A year in Memphis seemed the perfect solution. “When we started talking about [moving it to Memphis]—and this I had not foreseen—we had to promise that it was not going to be a one-shot deal,” says Cheatham.

But no one would’ve guessed that Memphis would be so, well, into it.

The city easily matched Nashville’s level of volunteerism and individual donations for the event. Then came the corporate donations—the kind of major bankrolling Nashville had struggled with (and still does).

Serenity Gerbman, the festival’s director, says it was a certain newness that explains Memphis’ firm embrace of the event. “I think there’s a sense of enthusiasm and possibility with any first-time event in any community…and I think we did a great job of capitalizing on that.”

To be fair, the event’s organizers say Nashville has always had a strong showing of individual donations of time and money. And with an average draw of 20,000 attendees—more than half from outside of the Metro area—turnout has never been a problem. But money has.

It can take upward of $300,000 to cover the event, a price tag that’s only increased since 9/11. Humanities Tennessee now has to pay for “enough security to run a small-town police force,” Cheatham says. And where many of its counterparts across the country now charge for tickets, Humanities Tennessee has held steadfast to its vow to keep the festival free and accessible to the masses.

As the festival’s cost grows, corporate gifts are shrinking—especially in Nashville. Humanities Tennessee is now dipping into its NEH grant money and scrimping on its other programs just to fund the event. The organization once used only about $50,000 of its NEH monies to underwrite the festival, but it’s now using closer to $100,000.

So how does a festival that has placed Nashville so prominently on the literary map lose steam?

River Jordan, a Southern mystic writer who moved to Nashville after presenting her book The Gin Girl at the 2003 festival, says it’s easy to take the event for granted. “That’s a human trait,” she says. “We take our spouses and friends and family for granted. I think the same thing happens for a festival…. You just begin to think, ‘Oh, it’s here again this year. Of course it’s here. It’s always here.’ It’s easy to pass up the [donation] buckets at the end of the festival.”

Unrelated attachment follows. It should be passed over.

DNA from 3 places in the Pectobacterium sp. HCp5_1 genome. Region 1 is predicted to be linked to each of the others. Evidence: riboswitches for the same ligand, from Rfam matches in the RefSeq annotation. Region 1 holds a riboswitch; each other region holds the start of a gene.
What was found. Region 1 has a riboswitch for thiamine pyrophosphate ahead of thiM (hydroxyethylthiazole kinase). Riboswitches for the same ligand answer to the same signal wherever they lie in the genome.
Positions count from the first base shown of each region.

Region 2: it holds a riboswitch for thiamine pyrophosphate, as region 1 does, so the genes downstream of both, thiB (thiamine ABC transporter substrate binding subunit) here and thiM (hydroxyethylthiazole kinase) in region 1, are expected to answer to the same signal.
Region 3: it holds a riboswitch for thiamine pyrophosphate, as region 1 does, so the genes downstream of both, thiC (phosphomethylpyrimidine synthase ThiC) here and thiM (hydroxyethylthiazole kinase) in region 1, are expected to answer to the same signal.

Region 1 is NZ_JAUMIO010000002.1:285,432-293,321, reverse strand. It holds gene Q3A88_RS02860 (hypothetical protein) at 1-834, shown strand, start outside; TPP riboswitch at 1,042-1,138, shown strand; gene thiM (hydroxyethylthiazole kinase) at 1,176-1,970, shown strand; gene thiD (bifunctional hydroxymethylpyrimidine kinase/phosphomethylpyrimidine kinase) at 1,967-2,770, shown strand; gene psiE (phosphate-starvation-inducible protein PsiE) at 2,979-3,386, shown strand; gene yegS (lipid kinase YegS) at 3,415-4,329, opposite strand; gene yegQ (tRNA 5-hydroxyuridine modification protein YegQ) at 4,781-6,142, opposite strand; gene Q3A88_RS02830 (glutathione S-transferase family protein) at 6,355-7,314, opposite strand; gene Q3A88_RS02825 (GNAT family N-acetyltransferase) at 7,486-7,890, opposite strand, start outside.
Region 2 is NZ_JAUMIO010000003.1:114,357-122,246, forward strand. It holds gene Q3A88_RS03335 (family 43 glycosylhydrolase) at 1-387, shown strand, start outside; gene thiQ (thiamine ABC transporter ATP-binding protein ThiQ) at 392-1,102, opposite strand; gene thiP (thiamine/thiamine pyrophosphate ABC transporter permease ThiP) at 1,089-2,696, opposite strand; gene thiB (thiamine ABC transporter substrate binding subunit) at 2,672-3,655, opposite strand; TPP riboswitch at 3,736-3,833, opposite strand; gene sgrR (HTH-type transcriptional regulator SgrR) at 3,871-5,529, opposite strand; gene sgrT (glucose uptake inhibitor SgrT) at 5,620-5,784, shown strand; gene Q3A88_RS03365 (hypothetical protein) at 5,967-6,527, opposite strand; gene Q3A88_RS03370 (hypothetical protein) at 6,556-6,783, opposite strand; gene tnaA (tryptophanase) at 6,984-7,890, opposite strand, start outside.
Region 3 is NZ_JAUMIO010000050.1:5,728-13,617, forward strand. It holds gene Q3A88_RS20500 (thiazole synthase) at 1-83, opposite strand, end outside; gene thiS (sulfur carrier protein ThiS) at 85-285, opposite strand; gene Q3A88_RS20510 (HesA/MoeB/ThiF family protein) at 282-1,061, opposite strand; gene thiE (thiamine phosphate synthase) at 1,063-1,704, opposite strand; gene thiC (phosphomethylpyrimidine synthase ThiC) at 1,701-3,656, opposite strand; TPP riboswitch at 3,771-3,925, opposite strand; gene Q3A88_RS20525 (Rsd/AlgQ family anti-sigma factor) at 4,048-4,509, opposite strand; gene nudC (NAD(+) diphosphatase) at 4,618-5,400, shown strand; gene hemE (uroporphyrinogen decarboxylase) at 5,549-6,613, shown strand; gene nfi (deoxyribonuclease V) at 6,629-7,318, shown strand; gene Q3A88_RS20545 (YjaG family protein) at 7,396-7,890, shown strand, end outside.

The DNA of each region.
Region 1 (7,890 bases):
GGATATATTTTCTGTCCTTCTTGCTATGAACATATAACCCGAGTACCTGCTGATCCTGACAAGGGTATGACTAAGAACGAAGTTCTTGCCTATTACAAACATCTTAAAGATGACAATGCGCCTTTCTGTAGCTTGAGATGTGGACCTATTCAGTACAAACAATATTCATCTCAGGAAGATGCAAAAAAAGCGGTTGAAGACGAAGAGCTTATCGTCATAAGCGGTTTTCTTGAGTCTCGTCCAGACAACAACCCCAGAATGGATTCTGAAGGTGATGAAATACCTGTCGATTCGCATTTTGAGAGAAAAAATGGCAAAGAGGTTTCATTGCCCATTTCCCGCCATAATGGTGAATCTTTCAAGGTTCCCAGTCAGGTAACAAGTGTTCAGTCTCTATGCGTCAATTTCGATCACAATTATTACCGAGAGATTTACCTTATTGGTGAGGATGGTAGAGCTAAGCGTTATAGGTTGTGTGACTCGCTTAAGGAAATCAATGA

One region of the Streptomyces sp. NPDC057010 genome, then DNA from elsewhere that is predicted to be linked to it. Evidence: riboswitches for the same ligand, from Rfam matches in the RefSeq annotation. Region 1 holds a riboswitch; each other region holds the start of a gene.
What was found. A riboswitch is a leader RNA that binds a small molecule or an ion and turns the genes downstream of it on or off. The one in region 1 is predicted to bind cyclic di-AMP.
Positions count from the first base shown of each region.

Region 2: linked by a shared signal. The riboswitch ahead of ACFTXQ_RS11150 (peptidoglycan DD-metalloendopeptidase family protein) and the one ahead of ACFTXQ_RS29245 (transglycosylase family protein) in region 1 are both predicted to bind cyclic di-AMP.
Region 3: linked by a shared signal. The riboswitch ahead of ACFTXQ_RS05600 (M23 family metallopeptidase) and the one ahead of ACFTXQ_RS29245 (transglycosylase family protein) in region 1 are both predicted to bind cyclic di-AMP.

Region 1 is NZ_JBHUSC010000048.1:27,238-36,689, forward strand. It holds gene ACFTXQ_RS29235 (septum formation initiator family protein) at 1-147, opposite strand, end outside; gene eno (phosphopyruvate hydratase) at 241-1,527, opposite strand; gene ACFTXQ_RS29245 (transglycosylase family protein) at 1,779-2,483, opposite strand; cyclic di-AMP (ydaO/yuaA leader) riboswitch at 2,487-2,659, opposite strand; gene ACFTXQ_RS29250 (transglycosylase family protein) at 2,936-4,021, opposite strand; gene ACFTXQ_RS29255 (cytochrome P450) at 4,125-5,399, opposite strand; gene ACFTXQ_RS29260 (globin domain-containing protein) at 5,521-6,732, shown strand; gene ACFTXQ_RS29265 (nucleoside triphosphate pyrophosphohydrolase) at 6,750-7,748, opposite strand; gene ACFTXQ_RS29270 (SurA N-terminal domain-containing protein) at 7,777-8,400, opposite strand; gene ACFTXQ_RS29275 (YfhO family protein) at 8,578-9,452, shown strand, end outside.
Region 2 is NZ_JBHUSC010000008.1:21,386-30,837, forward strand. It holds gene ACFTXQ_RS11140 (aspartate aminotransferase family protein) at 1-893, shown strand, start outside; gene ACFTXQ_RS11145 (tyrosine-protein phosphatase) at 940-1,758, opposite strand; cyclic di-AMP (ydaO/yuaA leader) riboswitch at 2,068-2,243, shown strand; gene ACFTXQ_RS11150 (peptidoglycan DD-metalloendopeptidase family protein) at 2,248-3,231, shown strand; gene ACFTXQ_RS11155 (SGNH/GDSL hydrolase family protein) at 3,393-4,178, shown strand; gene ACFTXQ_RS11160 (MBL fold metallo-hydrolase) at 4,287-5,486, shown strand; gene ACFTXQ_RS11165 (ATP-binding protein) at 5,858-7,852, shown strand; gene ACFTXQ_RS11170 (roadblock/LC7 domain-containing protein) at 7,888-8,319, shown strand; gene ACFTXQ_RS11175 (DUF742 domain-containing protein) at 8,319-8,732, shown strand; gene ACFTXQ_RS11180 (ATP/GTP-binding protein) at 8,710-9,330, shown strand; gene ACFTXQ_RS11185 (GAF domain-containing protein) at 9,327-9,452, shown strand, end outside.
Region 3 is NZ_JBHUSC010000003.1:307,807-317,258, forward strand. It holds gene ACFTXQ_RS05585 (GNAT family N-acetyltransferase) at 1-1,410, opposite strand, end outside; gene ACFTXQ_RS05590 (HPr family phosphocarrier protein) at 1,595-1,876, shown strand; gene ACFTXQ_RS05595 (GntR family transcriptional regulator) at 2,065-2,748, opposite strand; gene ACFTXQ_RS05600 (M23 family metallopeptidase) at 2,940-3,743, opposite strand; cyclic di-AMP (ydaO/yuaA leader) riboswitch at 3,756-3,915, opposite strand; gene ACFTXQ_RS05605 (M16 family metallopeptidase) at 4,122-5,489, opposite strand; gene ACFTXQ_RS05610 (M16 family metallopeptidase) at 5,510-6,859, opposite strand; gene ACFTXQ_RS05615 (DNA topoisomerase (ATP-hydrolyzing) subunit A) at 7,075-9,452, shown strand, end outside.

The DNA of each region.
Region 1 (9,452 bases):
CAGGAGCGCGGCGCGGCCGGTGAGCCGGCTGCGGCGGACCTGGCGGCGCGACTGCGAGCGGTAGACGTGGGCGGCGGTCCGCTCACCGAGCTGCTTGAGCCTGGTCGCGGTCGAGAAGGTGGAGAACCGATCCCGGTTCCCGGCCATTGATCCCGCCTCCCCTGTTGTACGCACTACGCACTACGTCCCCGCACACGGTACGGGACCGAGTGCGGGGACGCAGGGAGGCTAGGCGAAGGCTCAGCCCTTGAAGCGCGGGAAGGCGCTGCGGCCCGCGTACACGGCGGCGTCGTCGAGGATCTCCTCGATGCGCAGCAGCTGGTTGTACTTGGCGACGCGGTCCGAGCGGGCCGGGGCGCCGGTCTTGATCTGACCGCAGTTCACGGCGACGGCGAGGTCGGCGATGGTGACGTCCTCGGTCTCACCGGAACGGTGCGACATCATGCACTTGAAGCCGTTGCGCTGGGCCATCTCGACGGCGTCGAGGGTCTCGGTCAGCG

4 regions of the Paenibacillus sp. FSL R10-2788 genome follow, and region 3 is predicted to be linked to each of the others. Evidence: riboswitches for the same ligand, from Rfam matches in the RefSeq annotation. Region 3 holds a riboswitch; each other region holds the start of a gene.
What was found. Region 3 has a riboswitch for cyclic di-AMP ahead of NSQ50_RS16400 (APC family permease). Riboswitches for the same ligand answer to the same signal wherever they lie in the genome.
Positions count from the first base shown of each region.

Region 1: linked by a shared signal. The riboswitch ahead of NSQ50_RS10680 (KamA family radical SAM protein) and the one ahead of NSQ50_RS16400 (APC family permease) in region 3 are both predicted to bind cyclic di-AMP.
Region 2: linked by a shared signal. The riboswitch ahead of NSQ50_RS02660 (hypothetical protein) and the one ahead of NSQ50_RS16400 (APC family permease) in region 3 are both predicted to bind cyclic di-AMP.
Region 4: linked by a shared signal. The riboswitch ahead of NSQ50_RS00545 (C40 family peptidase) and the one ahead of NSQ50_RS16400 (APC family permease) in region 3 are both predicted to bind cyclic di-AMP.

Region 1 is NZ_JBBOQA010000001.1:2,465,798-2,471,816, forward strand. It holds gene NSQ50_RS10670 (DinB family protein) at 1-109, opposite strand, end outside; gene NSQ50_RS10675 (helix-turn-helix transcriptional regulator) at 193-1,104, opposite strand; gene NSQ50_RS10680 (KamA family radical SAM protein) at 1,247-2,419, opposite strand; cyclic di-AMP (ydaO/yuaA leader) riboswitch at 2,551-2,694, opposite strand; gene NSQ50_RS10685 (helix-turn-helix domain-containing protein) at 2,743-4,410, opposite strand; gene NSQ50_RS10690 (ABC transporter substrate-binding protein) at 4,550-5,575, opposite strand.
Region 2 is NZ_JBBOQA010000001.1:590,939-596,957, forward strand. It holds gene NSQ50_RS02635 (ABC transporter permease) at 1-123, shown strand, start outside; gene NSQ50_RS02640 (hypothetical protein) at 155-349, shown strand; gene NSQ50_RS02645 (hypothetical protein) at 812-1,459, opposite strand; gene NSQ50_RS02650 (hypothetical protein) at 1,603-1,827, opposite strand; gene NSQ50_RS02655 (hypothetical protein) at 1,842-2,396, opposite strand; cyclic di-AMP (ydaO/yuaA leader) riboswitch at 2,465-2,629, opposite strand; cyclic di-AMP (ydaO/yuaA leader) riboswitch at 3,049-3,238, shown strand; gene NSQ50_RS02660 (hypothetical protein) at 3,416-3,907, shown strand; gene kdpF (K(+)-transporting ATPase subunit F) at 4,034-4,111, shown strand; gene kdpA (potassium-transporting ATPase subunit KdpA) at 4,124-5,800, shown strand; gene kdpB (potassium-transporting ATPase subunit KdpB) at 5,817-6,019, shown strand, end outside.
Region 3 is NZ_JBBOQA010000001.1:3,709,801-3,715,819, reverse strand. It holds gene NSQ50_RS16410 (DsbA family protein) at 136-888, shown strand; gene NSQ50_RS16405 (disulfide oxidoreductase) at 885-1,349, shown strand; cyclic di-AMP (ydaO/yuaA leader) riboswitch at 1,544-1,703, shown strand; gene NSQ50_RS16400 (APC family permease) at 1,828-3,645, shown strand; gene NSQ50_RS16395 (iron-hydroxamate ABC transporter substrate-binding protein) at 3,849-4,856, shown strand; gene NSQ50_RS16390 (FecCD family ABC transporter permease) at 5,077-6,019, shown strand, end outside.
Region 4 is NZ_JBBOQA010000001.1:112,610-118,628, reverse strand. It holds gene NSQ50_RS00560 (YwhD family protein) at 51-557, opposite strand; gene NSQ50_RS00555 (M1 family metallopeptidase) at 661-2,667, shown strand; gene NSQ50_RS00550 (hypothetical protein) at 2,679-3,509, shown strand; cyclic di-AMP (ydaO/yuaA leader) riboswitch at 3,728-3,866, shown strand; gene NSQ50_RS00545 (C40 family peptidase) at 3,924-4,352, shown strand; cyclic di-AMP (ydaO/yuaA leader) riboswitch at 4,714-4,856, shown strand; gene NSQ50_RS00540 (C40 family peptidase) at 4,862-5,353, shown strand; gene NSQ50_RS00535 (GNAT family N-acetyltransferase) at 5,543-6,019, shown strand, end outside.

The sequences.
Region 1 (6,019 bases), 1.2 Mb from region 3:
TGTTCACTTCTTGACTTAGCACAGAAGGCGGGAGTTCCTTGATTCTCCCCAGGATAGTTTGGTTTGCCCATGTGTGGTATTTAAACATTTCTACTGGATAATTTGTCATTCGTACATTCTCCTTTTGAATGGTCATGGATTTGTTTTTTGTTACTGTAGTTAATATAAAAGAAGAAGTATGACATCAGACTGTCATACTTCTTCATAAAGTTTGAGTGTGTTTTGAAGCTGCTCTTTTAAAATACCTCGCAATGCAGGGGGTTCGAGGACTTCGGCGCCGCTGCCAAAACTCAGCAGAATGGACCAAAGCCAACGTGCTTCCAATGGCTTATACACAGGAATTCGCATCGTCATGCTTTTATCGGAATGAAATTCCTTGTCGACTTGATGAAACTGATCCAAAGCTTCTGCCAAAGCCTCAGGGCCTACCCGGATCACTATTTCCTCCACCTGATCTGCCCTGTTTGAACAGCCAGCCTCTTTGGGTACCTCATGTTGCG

Cheatham says that part of the problem is simply the nature of corporate giving—or lack thereof. “Nashville is, I hate to say it, a branch town…. Most of the buildings you see are owned by someone out of town or by the state of Tennessee. And so, there are just less and less organizations that are involved in the community to fill a need.”

With the October festival looming—and without Memphis corporate support—Humanities Tennessee has raised only $10,000 toward its $50,000 corporate goal in Nashville.“Maybe these things have a life. Maybe people do lose interest,” Cheatham says. “Sometimes I wake up at 5 in the morning worrying about it…. I think we’re either going to have to get some new infusion of money or lose something. We’re on the edge of having to make a decision in the next couple of years.”